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Preparing Truffles

Here are some things to keep in mind when preparing truffles for cooking or storage:

  • Do not wash the truffles with water or soap. Use a soft-bristled toothbrush when needed to remove dirt from the exterior. 
  • Understand your specific truffle variety before cooking. 
  • White truffles are best served raw at room temperature. 
  • Black truffles can be served raw or cooked at low temperatures to enhance their flavor. 
  • Grate or thinly slice truffles on top of a dish as a flavorful garnish. 
  • Add black truffle slices to a hot burger or sandwich, especially one with cheese or eggs. 
  • Grate black truffle over a warm creamy casserole or alfredo pasta. 
  • Add sliced white truffle to salads, cold dishes, pasta or risotto. 
  • Infuse your own truffle oil. 
  • Add truffle oil to pasta, pizzas, french fries, soups or salad dressings.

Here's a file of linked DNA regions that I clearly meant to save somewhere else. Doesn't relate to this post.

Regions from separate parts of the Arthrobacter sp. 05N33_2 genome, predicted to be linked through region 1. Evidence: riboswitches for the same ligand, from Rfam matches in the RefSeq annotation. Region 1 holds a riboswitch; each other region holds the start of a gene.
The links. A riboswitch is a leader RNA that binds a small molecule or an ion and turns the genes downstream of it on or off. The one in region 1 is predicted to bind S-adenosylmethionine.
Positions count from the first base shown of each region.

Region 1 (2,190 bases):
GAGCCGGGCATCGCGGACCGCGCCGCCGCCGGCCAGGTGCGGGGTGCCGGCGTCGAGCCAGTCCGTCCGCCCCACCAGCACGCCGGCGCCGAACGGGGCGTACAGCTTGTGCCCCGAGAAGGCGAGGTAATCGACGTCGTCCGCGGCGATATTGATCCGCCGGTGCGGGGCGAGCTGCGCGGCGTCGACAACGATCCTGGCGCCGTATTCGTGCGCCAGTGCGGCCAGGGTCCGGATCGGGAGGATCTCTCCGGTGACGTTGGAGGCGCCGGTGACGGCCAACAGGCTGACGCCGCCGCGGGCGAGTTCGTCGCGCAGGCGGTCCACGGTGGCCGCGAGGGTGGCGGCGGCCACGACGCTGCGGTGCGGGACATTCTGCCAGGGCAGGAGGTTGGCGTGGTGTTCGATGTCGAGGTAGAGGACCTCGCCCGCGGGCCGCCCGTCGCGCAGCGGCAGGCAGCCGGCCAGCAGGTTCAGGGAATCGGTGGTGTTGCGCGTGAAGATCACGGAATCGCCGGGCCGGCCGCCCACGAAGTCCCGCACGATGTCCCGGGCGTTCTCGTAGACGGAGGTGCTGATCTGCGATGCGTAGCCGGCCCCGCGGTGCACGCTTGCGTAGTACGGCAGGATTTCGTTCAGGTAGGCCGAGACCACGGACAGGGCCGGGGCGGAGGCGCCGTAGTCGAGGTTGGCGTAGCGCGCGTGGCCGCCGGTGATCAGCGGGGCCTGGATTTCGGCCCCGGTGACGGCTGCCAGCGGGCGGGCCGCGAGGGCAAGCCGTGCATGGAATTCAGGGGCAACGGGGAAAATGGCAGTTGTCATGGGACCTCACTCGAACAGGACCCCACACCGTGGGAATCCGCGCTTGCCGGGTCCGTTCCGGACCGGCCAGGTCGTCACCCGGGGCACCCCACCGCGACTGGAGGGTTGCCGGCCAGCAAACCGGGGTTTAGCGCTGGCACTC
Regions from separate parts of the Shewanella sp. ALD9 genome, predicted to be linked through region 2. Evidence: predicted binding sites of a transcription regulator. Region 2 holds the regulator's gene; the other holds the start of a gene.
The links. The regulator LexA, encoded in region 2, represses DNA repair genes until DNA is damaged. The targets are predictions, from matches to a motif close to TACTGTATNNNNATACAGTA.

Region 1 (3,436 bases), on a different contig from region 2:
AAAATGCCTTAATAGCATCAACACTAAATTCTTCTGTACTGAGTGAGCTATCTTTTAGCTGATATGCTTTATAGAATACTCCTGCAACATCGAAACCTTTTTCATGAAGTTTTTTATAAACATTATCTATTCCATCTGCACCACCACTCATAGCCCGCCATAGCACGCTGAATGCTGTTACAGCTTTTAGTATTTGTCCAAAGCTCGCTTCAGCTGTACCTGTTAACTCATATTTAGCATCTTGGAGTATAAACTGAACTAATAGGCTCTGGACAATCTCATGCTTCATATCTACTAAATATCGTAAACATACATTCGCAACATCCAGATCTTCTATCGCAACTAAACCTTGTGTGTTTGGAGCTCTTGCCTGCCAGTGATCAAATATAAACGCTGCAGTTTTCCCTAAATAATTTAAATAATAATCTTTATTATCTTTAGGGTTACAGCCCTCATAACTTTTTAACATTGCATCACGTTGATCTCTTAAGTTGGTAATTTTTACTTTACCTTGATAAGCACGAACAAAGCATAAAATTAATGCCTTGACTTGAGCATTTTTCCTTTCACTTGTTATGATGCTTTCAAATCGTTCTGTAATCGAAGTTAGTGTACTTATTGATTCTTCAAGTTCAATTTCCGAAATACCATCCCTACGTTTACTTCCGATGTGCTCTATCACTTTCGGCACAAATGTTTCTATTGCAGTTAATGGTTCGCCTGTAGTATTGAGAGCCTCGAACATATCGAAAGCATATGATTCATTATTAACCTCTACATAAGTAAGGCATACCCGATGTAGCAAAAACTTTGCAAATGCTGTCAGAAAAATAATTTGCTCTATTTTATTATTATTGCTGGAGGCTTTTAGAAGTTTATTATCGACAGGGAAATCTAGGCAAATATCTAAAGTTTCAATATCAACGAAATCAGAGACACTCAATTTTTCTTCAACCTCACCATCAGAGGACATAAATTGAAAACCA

• Pair truffles with ice cream, chocolate, or honey for a unique flavor experience. 
  • Store unused truffles in a sealed container with dry rice. Place on the top shelf in the fridge for up to two weeks.
shaved truffles on soup
via Canva

The Shelf Life of Truffles

What are truffles’ shelf lives? Truffles have a very short shelf life, only lasting about four to five days. Any longer than that and their flavor will be substantially diminished. If they start to spoil, the truffles will become rubbery and develop an ammonia-like flavor and scent. Therefore, they have to be harvested, transported and consumed at a very fast pace, adding to their overall cost. 

What are truffles? Truffles have a very short shelf life.
via Canva

Next time you’re dining out at a fabulous restaurant and one of your dinner guests asks, “What are truffles?”, you’ll know exactly what to tell them! Of course, truffles are much more than just a simple fungus. These indulgent, earthy treasures also have a rich history, fascinating biology and a lofty status in the culinary world. 

For even more ways to explore your favorite foods, check out other experiences happening on Cozymeal.